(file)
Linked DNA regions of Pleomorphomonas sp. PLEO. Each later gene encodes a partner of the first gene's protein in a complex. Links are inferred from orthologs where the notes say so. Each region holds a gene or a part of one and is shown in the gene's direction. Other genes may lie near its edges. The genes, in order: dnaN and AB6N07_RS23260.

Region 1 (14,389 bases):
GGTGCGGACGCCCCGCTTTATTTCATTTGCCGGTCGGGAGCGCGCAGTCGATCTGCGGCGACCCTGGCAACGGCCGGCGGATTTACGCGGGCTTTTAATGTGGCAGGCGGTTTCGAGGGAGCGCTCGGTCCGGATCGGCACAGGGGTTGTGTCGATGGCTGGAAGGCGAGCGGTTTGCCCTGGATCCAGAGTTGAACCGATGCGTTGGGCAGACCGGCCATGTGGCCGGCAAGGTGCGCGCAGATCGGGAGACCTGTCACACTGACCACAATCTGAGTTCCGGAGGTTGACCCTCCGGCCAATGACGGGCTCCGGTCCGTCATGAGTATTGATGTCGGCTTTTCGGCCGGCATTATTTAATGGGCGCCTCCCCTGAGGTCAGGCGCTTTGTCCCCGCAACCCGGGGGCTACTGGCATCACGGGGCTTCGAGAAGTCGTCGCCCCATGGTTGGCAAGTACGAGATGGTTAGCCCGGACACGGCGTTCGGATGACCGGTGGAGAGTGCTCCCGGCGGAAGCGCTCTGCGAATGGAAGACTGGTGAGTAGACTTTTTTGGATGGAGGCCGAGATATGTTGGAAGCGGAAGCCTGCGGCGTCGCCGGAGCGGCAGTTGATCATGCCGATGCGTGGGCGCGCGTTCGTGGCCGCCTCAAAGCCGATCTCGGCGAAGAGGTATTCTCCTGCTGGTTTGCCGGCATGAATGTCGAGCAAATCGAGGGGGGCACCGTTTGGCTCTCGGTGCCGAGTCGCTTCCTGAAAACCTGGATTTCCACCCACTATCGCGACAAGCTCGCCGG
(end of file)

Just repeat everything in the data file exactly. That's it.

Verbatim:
Linked DNA regions of Pleomorphomonas sp. PLEO. Each later gene encodes a partner of the first gene's protein in a complex. Links are inferred from orthologs where the notes say so. Each region holds a gene or a part of one and is shown in the gene's direction. Other genes may lie near its edges. The genes, in order: dnaN and AB6N07_RS23260.

Region 1 (14,389 bases):
GGTGCGGACGCCCCGCTTTATTTCATTTGCCGGTCGGGAGCGCGCAGTCGATCTGCGGCGACCCTGGCAACGGCCGGCGGATTTACGCGGGCTTTTAATGTGGCAGGCGGTTTCGAGGGAGCGCTCGGTCCGGATCGGCACAGGGGTTGTGTCGATGGCTGGAAGGCGAGCGGTTTGCCCTGGATCCAGAGTTGAACCGATGCGTTGGGCAGACCGGCCATGTGGCCGGCAAGGTGCGCGCAGATCGGGAGACCTGTCACACTGACCACAATCTGAGTTCCGGAGGTTGACCCTCCGGCCAATGACGGGCTCCGGTCCGTCATGAGTATTGATGTCGGCTTTTCGGCCGGCATTATTTAATGGGCGCCTCCCCTGAGGTCAGGCGCTTTGTCCCCGCAACCCGGGGGCTACTGGCATCACGGGGCTTCGAGAAGTCGTCGCCCCATGGTTGGCAAGTACGAGATGGTTAGCCCGGACACGGCGTTCGGATGACCGGTGGAGAGTGCTCCCGGCGGAAGCGCTCTGCGAATGGAAGACTGGTGAGTAGACTTTTTTGGATGGAGGCCGAGATATGTTGGAAGCGGAAGCCTGCGGCGTCGCCGGAGCGGCAGTTGATCATGCCGATGCGTGGGCGCGCGTTCGTGGCCGCCTCAAAGCCGATCTCGGCGAAGAGGTATTCTCCTGCTGGTTTGCCGGCATGAATGTCGAGCAAATCGAGGGGGGCACCGTTTGGCTCTCGGTGCCGAGTCGCTTCCTGAAAACCTGGATTTCCACCCACTATCGCGACAAGCTCGCCGG